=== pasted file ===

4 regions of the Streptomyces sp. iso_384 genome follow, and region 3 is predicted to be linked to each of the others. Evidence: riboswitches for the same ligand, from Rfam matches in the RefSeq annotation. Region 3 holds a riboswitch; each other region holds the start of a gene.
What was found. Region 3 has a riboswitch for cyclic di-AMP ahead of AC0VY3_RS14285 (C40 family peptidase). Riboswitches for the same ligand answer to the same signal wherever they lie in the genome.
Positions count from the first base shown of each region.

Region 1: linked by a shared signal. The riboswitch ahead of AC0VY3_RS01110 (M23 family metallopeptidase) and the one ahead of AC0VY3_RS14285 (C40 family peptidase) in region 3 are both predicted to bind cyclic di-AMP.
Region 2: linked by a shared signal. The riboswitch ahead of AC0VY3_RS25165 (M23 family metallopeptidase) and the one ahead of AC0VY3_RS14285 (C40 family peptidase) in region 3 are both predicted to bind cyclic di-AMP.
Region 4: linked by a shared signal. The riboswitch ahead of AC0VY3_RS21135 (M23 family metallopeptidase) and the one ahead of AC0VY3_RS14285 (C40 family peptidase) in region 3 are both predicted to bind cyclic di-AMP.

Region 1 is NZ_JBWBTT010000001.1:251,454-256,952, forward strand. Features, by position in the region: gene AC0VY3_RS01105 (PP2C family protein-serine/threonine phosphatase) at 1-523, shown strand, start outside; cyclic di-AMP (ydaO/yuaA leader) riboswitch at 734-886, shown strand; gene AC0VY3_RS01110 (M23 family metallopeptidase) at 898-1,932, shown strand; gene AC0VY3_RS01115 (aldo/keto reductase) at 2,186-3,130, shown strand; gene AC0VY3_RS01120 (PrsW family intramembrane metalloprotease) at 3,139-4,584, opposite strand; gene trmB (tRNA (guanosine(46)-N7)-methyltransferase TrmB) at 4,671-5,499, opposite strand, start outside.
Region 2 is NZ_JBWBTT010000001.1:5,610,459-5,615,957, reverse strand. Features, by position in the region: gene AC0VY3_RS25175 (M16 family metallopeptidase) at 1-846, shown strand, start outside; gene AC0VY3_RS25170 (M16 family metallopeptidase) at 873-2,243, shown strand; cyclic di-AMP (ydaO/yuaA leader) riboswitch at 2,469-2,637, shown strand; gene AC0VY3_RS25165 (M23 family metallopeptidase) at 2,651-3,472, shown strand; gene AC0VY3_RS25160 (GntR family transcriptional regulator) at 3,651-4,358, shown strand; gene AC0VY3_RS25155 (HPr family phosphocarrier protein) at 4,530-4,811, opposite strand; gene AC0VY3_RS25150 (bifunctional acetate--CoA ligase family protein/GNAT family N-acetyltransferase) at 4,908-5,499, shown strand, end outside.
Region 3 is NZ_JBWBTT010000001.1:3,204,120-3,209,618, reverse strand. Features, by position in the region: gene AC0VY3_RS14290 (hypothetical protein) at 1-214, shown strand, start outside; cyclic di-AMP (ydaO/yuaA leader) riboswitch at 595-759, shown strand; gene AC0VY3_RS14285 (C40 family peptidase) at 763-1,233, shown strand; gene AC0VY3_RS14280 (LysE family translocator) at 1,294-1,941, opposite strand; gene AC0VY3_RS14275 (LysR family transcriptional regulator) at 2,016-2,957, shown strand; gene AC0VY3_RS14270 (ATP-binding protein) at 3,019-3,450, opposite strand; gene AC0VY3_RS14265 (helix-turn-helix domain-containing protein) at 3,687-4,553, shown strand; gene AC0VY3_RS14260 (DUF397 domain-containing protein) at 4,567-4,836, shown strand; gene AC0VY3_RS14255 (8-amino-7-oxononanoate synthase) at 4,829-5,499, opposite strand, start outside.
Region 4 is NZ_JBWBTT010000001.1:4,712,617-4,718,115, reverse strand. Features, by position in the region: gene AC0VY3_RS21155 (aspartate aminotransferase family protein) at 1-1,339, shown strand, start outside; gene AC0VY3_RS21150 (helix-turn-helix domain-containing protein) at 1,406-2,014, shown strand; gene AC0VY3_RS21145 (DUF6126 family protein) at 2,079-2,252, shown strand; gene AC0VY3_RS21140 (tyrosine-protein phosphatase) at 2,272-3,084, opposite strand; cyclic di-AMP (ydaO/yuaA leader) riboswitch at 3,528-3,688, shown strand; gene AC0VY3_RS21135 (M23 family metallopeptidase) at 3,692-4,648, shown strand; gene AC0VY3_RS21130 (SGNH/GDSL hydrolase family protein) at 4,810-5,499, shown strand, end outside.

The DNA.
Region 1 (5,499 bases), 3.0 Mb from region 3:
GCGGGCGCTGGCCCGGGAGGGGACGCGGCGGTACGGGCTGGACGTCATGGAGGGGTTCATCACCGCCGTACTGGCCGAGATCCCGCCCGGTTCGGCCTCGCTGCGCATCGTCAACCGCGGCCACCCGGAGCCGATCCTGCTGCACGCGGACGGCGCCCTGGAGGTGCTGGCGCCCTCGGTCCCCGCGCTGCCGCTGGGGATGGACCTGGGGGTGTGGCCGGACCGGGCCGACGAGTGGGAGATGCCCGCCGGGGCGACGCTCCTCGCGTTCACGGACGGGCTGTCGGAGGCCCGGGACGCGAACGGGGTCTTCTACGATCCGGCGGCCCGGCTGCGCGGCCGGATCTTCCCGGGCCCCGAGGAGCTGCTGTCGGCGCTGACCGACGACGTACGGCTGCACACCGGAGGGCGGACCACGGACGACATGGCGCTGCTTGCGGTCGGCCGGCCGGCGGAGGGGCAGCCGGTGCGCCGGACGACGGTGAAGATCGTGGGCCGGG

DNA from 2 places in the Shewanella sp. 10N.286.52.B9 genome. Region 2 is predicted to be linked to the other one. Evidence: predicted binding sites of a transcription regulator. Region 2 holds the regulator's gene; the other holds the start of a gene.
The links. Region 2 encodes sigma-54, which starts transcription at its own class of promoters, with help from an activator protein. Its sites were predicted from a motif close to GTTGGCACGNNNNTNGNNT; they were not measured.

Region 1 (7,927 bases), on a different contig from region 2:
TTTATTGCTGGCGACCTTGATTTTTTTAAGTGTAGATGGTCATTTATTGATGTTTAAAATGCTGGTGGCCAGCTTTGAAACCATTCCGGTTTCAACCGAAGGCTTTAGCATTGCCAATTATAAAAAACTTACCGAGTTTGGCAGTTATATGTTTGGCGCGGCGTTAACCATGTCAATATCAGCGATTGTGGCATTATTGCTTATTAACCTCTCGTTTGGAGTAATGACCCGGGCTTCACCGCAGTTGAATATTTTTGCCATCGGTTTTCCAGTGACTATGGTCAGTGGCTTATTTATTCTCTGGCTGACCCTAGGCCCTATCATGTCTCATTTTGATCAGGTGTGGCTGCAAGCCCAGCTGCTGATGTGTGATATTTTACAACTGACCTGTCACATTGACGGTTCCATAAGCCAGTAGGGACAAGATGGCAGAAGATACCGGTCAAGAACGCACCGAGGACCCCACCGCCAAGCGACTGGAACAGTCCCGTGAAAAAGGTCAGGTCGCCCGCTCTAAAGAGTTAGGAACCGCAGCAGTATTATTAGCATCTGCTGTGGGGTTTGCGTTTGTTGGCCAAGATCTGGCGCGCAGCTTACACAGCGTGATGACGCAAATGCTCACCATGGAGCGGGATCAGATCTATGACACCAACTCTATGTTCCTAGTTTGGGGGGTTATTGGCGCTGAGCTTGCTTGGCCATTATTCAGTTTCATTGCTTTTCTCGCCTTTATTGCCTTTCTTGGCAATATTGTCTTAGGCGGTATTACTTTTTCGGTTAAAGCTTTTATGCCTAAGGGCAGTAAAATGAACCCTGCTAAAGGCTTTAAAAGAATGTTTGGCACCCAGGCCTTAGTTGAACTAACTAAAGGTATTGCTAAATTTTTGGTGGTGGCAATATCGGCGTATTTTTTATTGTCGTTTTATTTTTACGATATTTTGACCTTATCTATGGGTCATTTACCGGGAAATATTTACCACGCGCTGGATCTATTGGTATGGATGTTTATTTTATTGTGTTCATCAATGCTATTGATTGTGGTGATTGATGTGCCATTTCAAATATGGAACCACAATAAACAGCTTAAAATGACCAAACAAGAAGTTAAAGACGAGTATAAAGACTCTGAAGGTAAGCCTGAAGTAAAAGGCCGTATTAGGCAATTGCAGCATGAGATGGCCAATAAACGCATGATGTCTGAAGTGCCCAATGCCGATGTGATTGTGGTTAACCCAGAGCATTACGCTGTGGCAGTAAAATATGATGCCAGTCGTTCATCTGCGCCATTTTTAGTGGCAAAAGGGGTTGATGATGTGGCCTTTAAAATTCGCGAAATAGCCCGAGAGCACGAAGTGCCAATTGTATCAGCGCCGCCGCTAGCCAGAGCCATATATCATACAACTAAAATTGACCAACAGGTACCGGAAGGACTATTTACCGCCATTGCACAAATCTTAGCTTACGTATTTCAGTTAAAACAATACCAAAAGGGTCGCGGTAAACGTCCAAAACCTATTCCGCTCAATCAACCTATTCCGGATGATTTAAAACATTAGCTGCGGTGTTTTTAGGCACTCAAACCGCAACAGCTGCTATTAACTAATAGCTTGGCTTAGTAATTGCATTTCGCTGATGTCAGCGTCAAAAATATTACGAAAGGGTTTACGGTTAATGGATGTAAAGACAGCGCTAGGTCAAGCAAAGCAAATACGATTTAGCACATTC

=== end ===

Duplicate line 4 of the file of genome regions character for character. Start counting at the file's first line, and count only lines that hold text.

Region 1: linked by a shared signal. The riboswitch ahead of AC0VY3_RS01110 (M23 family metallopeptidase) and the one ahead of AC0VY3_RS14285 (C40 family peptidase) in region 3 are both predicted to bind cyclic di-AMP.